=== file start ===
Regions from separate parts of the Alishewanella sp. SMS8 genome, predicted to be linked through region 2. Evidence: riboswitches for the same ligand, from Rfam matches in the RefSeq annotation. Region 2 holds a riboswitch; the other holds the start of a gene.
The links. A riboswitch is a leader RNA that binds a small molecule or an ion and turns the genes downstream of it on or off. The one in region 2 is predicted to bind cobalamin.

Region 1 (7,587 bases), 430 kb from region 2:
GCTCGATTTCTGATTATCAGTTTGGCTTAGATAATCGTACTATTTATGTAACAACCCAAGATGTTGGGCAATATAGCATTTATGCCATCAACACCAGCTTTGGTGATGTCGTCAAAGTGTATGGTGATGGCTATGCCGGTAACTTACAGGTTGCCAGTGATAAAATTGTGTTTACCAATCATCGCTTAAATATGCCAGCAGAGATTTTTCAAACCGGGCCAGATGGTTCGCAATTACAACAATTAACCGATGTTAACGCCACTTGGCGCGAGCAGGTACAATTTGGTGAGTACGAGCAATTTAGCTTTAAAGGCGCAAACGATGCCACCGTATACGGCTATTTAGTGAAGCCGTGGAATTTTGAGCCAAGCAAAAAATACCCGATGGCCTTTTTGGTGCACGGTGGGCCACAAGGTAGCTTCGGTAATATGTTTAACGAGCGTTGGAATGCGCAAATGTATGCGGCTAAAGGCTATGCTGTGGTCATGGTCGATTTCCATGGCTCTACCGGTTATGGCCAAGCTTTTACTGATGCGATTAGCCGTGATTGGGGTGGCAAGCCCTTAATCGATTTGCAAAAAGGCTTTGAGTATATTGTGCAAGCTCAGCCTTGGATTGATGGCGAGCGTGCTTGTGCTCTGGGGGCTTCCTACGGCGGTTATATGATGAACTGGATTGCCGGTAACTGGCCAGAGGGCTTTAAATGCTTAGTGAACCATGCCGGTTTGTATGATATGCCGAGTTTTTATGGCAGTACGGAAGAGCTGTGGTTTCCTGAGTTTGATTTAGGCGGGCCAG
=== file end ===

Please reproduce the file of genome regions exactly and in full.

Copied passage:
Regions from separate parts of the Alishewanella sp. SMS8 genome, predicted to be linked through region 2. Evidence: riboswitches for the same ligand, from Rfam matches in the RefSeq annotation. Region 2 holds a riboswitch; the other holds the start of a gene.
The links. A riboswitch is a leader RNA that binds a small molecule or an ion and turns the genes downstream of it on or off. The one in region 2 is predicted to bind cobalamin.

Region 1 (7,587 bases), 430 kb from region 2:
GCTCGATTTCTGATTATCAGTTTGGCTTAGATAATCGTACTATTTATGTAACAACCCAAGATGTTGGGCAATATAGCATTTATGCCATCAACACCAGCTTTGGTGATGTCGTCAAAGTGTATGGTGATGGCTATGCCGGTAACTTACAGGTTGCCAGTGATAAAATTGTGTTTACCAATCATCGCTTAAATATGCCAGCAGAGATTTTTCAAACCGGGCCAGATGGTTCGCAATTACAACAATTAACCGATGTTAACGCCACTTGGCGCGAGCAGGTACAATTTGGTGAGTACGAGCAATTTAGCTTTAAAGGCGCAAACGATGCCACCGTATACGGCTATTTAGTGAAGCCGTGGAATTTTGAGCCAAGCAAAAAATACCCGATGGCCTTTTTGGTGCACGGTGGGCCACAAGGTAGCTTCGGTAATATGTTTAACGAGCGTTGGAATGCGCAAATGTATGCGGCTAAAGGCTATGCTGTGGTCATGGTCGATTTCCATGGCTCTACCGGTTATGGCCAAGCTTTTACTGATGCGATTAGCCGTGATTGGGGTGGCAAGCCCTTAATCGATTTGCAAAAAGGCTTTGAGTATATTGTGCAAGCTCAGCCTTGGATTGATGGCGAGCGTGCTTGTGCTCTGGGGGCTTCCTACGGCGGTTATATGATGAACTGGATTGCCGGTAACTGGCCAGAGGGCTTTAAATGCTTAGTGAACCATGCCGGTTTGTATGATATGCCGAGTTTTTATGGCAGTACGGAAGAGCTGTGGTTTCCTGAGTTTGATTTAGGCGGGCCAG